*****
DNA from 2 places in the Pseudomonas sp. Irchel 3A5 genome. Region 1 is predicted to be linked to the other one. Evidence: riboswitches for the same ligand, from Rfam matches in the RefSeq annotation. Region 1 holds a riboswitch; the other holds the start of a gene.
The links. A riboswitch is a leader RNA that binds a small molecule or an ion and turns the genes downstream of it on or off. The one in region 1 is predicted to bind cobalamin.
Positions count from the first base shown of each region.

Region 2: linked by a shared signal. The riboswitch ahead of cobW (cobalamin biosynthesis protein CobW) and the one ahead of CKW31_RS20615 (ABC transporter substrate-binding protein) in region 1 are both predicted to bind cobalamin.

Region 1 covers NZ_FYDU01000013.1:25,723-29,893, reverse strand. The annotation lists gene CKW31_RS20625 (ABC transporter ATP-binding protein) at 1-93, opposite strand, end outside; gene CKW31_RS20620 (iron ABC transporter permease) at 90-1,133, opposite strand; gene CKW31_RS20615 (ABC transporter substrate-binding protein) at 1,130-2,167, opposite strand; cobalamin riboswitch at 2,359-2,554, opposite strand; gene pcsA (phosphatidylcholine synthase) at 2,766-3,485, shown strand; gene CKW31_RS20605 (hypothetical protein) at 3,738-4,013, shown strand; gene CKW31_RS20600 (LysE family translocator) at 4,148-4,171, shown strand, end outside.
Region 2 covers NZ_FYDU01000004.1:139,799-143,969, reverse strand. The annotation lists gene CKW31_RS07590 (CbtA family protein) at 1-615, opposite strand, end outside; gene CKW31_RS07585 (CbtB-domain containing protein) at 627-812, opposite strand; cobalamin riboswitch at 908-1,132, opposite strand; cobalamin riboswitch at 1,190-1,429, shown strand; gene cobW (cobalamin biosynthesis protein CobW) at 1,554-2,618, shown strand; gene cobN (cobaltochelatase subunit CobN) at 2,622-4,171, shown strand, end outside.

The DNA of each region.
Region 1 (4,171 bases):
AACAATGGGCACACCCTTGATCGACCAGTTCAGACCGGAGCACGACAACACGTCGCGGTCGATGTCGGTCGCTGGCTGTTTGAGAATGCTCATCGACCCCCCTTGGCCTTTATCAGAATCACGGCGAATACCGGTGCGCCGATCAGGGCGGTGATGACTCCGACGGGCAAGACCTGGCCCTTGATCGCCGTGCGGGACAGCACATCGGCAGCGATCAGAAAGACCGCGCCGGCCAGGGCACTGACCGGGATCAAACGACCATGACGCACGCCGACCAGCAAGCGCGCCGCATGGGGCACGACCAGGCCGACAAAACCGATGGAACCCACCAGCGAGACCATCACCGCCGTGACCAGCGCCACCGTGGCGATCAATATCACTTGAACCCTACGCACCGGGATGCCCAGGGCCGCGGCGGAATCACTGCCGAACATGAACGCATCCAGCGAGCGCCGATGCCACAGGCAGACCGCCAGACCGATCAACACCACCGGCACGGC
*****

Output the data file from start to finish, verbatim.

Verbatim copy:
DNA from 2 places in the Pseudomonas sp. Irchel 3A5 genome. Region 1 is predicted to be linked to the other one. Evidence: riboswitches for the same ligand, from Rfam matches in the RefSeq annotation. Region 1 holds a riboswitch; the other holds the start of a gene.
The links. A riboswitch is a leader RNA that binds a small molecule or an ion and turns the genes downstream of it on or off. The one in region 1 is predicted to bind cobalamin.
Positions count from the first base shown of each region.

Region 2: linked by a shared signal. The riboswitch ahead of cobW (cobalamin biosynthesis protein CobW) and the one ahead of CKW31_RS20615 (ABC transporter substrate-binding protein) in region 1 are both predicted to bind cobalamin.

Region 1 covers NZ_FYDU01000013.1:25,723-29,893, reverse strand. The annotation lists gene CKW31_RS20625 (ABC transporter ATP-binding protein) at 1-93, opposite strand, end outside; gene CKW31_RS20620 (iron ABC transporter permease) at 90-1,133, opposite strand; gene CKW31_RS20615 (ABC transporter substrate-binding protein) at 1,130-2,167, opposite strand; cobalamin riboswitch at 2,359-2,554, opposite strand; gene pcsA (phosphatidylcholine synthase) at 2,766-3,485, shown strand; gene CKW31_RS20605 (hypothetical protein) at 3,738-4,013, shown strand; gene CKW31_RS20600 (LysE family translocator) at 4,148-4,171, shown strand, end outside.
Region 2 covers NZ_FYDU01000004.1:139,799-143,969, reverse strand. The annotation lists gene CKW31_RS07590 (CbtA family protein) at 1-615, opposite strand, end outside; gene CKW31_RS07585 (CbtB-domain containing protein) at 627-812, opposite strand; cobalamin riboswitch at 908-1,132, opposite strand; cobalamin riboswitch at 1,190-1,429, shown strand; gene cobW (cobalamin biosynthesis protein CobW) at 1,554-2,618, shown strand; gene cobN (cobaltochelatase subunit CobN) at 2,622-4,171, shown strand, end outside.

The DNA of each region.
Region 1 (4,171 bases):
AACAATGGGCACACCCTTGATCGACCAGTTCAGACCGGAGCACGACAACACGTCGCGGTCGATGTCGGTCGCTGGCTGTTTGAGAATGCTCATCGACCCCCCTTGGCCTTTATCAGAATCACGGCGAATACCGGTGCGCCGATCAGGGCGGTGATGACTCCGACGGGCAAGACCTGGCCCTTGATCGCCGTGCGGGACAGCACATCGGCAGCGATCAGAAAGACCGCGCCGGCCAGGGCACTGACCGGGATCAAACGACCATGACGCACGCCGACCAGCAAGCGCGCCGCATGGGGCACGACCAGGCCGACAAAACCGATGGAACCCACCAGCGAGACCATCACCGCCGTGACCAGCGCCACCGTGGCGATCAATATCACTTGAACCCTACGCACCGGGATGCCCAGGGCCGCGGCGGAATCACTGCCGAACATGAACGCATCCAGCGAGCGCCGATGCCACAGGCAGACCGCCAGACCGATCAACACCACCGGCACGGC